This happened thanks to Michael Janich, the pioneer behind Martial Blade Concepts, and Spyderco teamed up to design a tactical self defense knife. While Janich had already proven that Wharncliffe blades had a practical application in self defense, Spyderco wanted a self defense knife that could also cut well for EDC tasks. Thus the Ronin was born, this fixed blade featured a 4 inch modified Wharncliffe blade that seemed to draw inspiration from the classic Viking Seax. The Blade was tall with a sharp taper to the tip and had a hollow grind which greatly added to the ability to do EDC cutting tasks. The popularity of this design led to the creation of the Yojimbo, a folding version of the Ronin. Both the Ronin and the Yojimbo have seen some revisions and newer versions are still available and popular today.

As is typical in the knife market when something becomes popular other makers begin to find their own unique ways to make it. The Ronin and the Yojimbo gave way for many makers and companies to start designing Wharncliffe style blades. Some designs lean toward the more classic iteration with the rounded spine, others took inspiration from similar blade styles and blended Wharncliffe and Sheepsfoot designs, and many continued the path of making their own version of the sharp angled Wharncliffe. This has led to a rather loose definition of what a Wharncliffe blade is, but the straight edge and the lack of belly fairly is standard across the board. Functionality can vary slightly between different designs, but they all are great for detail work and precise cutting. The lack of belly does not make them great for many hunting and fishing tasks, but they are great utility users and can help out with most every day cutting. Many of modern Wharncliffe knives are designed with self defense in mind, but proper use in that application does require a fair bit of training.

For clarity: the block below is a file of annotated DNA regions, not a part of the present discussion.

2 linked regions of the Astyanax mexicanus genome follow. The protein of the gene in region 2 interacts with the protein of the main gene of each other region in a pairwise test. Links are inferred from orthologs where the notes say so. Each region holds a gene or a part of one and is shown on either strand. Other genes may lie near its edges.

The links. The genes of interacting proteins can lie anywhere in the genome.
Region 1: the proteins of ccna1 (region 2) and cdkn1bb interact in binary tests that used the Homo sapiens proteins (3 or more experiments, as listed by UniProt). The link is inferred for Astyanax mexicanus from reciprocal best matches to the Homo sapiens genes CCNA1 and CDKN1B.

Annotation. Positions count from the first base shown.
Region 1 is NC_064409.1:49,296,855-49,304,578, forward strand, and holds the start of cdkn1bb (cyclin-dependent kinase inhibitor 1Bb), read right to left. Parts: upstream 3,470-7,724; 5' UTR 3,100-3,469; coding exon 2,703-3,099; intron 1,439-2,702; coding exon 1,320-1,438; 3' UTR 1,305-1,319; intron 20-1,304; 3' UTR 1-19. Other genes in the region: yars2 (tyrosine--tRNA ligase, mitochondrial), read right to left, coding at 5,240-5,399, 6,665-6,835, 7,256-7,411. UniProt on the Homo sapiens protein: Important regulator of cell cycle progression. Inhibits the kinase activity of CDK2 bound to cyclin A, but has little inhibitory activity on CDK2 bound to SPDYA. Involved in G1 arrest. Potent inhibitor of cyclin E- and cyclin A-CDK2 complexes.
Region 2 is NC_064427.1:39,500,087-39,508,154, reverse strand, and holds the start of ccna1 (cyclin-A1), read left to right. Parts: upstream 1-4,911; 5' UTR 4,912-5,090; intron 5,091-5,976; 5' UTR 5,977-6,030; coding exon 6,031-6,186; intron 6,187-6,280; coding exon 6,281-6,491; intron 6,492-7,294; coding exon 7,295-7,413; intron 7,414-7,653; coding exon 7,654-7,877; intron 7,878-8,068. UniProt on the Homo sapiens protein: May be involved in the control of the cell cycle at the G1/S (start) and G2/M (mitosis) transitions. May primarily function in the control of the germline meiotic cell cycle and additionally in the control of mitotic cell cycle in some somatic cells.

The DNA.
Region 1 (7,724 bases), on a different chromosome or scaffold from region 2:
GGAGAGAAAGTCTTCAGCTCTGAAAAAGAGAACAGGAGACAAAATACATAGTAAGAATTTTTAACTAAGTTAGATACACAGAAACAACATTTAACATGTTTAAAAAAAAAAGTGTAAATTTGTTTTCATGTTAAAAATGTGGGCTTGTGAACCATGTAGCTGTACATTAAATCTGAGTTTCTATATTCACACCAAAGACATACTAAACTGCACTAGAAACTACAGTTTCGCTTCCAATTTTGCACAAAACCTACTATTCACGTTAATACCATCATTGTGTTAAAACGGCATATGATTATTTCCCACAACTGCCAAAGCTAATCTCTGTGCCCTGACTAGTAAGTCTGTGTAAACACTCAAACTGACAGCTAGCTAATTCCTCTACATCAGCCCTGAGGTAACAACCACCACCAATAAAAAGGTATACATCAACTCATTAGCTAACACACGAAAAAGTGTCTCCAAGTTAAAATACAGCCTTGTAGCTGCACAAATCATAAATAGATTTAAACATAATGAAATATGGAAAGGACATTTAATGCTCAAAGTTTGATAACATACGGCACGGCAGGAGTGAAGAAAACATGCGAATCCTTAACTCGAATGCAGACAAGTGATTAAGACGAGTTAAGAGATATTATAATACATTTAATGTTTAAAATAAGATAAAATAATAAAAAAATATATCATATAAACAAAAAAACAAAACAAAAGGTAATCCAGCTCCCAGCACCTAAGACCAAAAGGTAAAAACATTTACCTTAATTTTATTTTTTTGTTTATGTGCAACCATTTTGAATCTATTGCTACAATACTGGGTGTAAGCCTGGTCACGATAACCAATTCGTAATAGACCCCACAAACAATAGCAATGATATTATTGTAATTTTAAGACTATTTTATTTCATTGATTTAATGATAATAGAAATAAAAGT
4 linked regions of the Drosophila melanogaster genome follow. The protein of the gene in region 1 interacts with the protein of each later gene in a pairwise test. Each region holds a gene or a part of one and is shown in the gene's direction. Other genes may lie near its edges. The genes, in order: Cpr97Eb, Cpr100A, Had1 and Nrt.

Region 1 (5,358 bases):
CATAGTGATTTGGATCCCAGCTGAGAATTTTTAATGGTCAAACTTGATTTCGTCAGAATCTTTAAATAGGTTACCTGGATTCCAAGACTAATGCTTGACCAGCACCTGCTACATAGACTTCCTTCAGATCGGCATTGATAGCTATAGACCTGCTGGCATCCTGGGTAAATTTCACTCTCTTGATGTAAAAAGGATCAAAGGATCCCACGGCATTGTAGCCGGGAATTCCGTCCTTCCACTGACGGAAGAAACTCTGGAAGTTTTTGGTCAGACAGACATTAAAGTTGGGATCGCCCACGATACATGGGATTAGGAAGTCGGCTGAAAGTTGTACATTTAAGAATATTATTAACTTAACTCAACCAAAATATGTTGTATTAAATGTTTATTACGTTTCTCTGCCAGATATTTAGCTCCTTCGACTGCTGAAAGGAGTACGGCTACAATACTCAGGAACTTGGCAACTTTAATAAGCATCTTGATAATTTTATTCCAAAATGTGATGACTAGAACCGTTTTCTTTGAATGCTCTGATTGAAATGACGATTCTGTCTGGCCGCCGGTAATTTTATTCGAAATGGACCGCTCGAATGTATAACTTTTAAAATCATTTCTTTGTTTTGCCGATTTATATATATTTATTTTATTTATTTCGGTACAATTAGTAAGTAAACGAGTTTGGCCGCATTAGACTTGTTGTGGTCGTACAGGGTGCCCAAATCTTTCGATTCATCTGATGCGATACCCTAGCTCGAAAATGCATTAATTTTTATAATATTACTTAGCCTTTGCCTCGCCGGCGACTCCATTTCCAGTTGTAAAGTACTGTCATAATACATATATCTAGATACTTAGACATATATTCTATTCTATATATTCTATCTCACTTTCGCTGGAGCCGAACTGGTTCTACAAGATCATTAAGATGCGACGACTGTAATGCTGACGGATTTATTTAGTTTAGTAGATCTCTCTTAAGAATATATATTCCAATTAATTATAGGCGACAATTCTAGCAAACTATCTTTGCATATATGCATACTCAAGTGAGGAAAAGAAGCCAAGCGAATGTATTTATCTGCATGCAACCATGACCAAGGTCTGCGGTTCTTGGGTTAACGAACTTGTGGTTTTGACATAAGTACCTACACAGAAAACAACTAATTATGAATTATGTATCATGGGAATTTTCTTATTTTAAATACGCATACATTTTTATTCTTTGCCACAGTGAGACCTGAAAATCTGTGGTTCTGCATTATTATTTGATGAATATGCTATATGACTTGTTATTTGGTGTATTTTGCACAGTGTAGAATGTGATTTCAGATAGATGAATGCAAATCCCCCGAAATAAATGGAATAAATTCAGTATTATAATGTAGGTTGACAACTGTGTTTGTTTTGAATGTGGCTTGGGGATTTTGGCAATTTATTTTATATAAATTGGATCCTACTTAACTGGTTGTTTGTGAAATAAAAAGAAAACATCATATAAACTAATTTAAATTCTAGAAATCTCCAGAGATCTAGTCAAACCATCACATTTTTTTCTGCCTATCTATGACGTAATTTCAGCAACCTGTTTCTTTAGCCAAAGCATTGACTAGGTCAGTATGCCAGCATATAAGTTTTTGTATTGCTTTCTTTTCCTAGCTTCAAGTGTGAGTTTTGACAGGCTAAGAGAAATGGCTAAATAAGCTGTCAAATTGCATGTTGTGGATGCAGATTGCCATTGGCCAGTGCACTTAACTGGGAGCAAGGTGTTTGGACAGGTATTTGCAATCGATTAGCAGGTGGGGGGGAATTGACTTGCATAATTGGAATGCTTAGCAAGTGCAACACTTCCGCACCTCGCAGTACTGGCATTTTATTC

As a Wharncliffe enthusiast I have owned many variations over the years in just about all budget ranges. CRKT produces a variety of budget oriented fixed blades such as the Minimalist, SPEW, and the larger Dragon. Honey Badger produces an excellent budget friendly folding knife featuring a variation of the Wharncliffe called the Wharncleaver. Spyderco still produces the iconic Yojimbo and Ronin in the and Boker also has a popular line of mid range Wharncliffe folding knives. On the high end of things, Hinderer Knives has incorporated Wharncliffe blades into his XM-18 and Half Track lines. Beyond these knives that I have personally owned and worked with, there are so many options available on the market today, there is no shortage of options for the Wharncliffe enthusiast or someone looking to try one out for the first time.         
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There are many different blade shapes available to the market, while a novice may think the differences are purely aesthetic, but the reality is different blade shapes are suited for different jobs...